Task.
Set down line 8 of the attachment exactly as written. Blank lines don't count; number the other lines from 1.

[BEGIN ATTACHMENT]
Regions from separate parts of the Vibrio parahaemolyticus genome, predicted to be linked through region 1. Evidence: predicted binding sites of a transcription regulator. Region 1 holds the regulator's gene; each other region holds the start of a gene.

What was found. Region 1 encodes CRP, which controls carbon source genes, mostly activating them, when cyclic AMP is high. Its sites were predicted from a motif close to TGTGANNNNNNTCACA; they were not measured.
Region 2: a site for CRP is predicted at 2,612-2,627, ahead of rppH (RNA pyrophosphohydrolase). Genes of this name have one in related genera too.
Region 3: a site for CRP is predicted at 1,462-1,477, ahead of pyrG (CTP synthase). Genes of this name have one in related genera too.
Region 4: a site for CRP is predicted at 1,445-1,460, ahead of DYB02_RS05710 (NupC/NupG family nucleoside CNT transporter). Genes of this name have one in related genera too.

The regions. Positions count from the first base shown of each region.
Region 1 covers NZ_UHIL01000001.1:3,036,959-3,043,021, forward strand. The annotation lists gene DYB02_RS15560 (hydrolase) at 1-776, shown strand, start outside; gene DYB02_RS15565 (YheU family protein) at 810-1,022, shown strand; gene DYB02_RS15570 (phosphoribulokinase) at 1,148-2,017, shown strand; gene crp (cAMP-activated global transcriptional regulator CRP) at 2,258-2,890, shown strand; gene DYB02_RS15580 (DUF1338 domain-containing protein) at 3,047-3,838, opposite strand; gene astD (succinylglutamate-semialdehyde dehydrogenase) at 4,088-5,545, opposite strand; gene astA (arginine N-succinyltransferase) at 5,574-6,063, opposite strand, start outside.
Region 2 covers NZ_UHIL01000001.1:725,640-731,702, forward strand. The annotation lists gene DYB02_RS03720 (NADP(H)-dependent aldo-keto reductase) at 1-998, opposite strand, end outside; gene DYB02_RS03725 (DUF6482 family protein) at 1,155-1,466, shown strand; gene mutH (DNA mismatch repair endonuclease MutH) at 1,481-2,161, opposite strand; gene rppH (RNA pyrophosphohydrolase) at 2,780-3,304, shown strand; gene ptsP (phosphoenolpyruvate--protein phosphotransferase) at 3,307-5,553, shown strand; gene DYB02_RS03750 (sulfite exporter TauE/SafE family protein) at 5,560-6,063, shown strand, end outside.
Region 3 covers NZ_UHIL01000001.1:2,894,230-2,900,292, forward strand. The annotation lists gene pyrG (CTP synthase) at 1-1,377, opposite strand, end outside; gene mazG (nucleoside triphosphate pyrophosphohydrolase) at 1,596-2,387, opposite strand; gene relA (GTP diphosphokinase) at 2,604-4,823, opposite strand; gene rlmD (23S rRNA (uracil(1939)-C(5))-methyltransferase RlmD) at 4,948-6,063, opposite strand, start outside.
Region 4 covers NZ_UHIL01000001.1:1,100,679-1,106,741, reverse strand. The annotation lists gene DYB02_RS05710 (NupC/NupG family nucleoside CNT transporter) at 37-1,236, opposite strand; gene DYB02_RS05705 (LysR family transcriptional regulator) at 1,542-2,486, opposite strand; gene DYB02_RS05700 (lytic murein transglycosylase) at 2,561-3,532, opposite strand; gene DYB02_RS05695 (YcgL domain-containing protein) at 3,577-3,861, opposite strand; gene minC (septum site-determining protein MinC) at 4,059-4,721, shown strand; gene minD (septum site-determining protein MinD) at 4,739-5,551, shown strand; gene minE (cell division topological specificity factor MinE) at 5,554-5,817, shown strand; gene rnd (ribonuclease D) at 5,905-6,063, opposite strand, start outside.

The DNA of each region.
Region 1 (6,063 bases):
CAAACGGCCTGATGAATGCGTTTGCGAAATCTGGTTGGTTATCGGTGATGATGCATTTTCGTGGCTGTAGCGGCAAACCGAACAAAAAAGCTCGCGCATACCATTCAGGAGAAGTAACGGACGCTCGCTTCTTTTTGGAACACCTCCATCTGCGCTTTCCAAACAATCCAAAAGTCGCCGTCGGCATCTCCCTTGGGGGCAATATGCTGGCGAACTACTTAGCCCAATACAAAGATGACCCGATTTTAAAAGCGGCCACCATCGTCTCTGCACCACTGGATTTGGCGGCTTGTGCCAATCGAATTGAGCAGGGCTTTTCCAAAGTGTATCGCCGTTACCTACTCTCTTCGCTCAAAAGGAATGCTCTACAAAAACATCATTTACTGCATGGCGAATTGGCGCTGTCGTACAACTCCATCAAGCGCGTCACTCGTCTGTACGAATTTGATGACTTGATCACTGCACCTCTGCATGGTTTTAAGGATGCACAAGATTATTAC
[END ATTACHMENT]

Region 2 covers NZ_UHIL01000001.1:725,640-731,702, forward strand. The annotation lists gene DYB02_RS03720 (NADP(H)-dependent aldo-keto reductase) at 1-998, opposite strand, end outside; gene DYB02_RS03725 (DUF6482 family protein) at 1,155-1,466, shown strand; gene mutH (DNA mismatch repair endonuclease MutH) at 1,481-2,161, opposite strand; gene rppH (RNA pyrophosphohydrolase) at 2,780-3,304, shown strand; gene ptsP (phosphoenolpyruvate--protein phosphotransferase) at 3,307-5,553, shown strand; gene DYB02_RS03750 (sulfite exporter TauE/SafE family protein) at 5,560-6,063, shown strand, end outside.